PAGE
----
I inadvertently disturbed a wasp’s nest in the compost heap at the allotment today. Someone told me a couple of weeks ago there was a wasp’s nest in my compost heap but somehow this information failed to make it to my brain as I hacked into weeds growing around the base. At first I thought it was stinging nettle then I looked and there was a wasp and another and by the time I remembered about the nest I was in a cloud of wasps.
I briefly wondered what the best thing to do is when you find yourself in this situation. Do you stay very still and wait for them to fly off you or do you run away and panic and freak out? I’m not sure what the official advice is but I chose the latter and went tearing from my plot shrieking and flailing my arms all over the place. At one point I looked down and there must have been at least a dozen wasps on my shoes so I discarded them and kept running. My socks were wet and muddy by the time I’d had a chance to think about whether that was a good decision or not.
I was only stung three times in the end which is not too bad considering. One of the buggers even managed to sting me through my denim jeans. Eventually they abandoned my shoes and I was able to put them on again sans socks. This is my second encounter with wasps in less than a month when one of them stung me on the lip. I wonder if there are more of them about this year?
We’re currently reading When Hitler Stole Pink Rabbit by Judith Kerr. It’s based on Kerr’s own experience as a German Jewish child fleeing Nazi Germany. Judith Kerr is something of a national treasure in the UK, having written a children’s picture book that is now famous here: The Tiger Who Came to Tea. When Hitler Stole Pink Rabbit is very good and we’re all enjoying it.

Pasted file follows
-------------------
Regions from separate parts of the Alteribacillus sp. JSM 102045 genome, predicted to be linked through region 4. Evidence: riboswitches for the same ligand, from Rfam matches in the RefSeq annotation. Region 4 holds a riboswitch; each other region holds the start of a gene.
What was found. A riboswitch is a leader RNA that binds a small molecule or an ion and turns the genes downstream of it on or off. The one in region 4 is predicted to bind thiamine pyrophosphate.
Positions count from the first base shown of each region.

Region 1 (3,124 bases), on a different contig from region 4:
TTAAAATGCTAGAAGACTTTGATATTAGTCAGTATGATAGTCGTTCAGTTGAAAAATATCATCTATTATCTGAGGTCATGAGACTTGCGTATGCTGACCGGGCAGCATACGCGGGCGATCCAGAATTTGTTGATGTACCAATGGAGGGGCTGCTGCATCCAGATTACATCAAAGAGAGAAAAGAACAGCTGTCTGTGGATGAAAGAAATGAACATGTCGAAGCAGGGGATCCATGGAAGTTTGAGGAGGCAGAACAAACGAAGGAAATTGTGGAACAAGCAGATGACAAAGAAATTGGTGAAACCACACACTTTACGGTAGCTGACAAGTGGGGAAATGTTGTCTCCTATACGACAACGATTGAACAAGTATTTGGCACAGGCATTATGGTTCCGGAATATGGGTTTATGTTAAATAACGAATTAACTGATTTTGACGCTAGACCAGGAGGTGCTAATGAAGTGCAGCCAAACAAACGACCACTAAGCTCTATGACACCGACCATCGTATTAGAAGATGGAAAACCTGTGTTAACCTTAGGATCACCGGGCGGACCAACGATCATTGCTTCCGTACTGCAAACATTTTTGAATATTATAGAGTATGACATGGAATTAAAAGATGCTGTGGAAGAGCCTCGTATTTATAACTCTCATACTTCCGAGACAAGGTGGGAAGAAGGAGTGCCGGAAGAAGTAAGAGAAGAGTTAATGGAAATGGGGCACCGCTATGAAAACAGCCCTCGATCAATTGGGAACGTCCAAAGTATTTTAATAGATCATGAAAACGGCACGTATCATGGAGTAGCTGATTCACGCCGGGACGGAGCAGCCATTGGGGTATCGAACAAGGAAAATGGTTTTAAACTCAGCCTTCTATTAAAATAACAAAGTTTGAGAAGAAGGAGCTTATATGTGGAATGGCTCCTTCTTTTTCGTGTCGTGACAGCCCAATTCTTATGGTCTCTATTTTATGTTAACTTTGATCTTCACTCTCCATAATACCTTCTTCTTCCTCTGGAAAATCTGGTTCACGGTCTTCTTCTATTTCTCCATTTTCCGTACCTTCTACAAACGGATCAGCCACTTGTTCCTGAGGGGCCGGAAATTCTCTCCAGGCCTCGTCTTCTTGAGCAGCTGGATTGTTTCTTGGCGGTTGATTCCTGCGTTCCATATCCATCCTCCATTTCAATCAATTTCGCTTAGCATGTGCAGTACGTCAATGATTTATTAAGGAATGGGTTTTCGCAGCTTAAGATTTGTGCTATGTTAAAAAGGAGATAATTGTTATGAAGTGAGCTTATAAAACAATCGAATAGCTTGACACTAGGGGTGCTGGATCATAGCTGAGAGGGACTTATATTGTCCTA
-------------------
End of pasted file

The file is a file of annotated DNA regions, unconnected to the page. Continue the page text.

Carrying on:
The UK inherited lots of talented Jews feeling Germany during the second world war. In addition to Judith Kerr there’s also the German Jewish inventor, Max Gort-Barten. He also fled the Nazis, came to Britain, and started Dualit, manufacturer of toasters. Dualit toasters are to this day very popular and still manufactured in Britain.
Another is Cornelia James, an Austrian Jew who fled the Nazis for Britain and started making gloves. Cornelia James gloves became a favourite of the Queen who issued a Royal Warrant to the company to supply gloves. The gloves are still owned by the family and manufactured in East Sussex in Britain.
These are just the few I know about so I thought I’d have a look to see how many others there are and lots of refugees in general go on to do great things in the countries they adopt. I imagine their experience and the desperate situation they find themselves in likely provides a strong incentive for someone to work hard, take risks, and succeed against all odds.
Speaking of refugees, readers of my blog who have followed the Nowzad animal shelter rescue from Afghanistan will be pleased to hear the Nowzad staff have all managed to flee Afghanistan and are safely ensconced in the British High Commission in Islamabad. This is such terrific news and I for one didn’t have high hopes they’d make it out of there but they did and they’re all safe and well and will soon come to the UK. Such happy news but sad also for Afghanistan which has seen a huge brain drain over the past few months. It can’t be good for the country long-term to lose so many good people.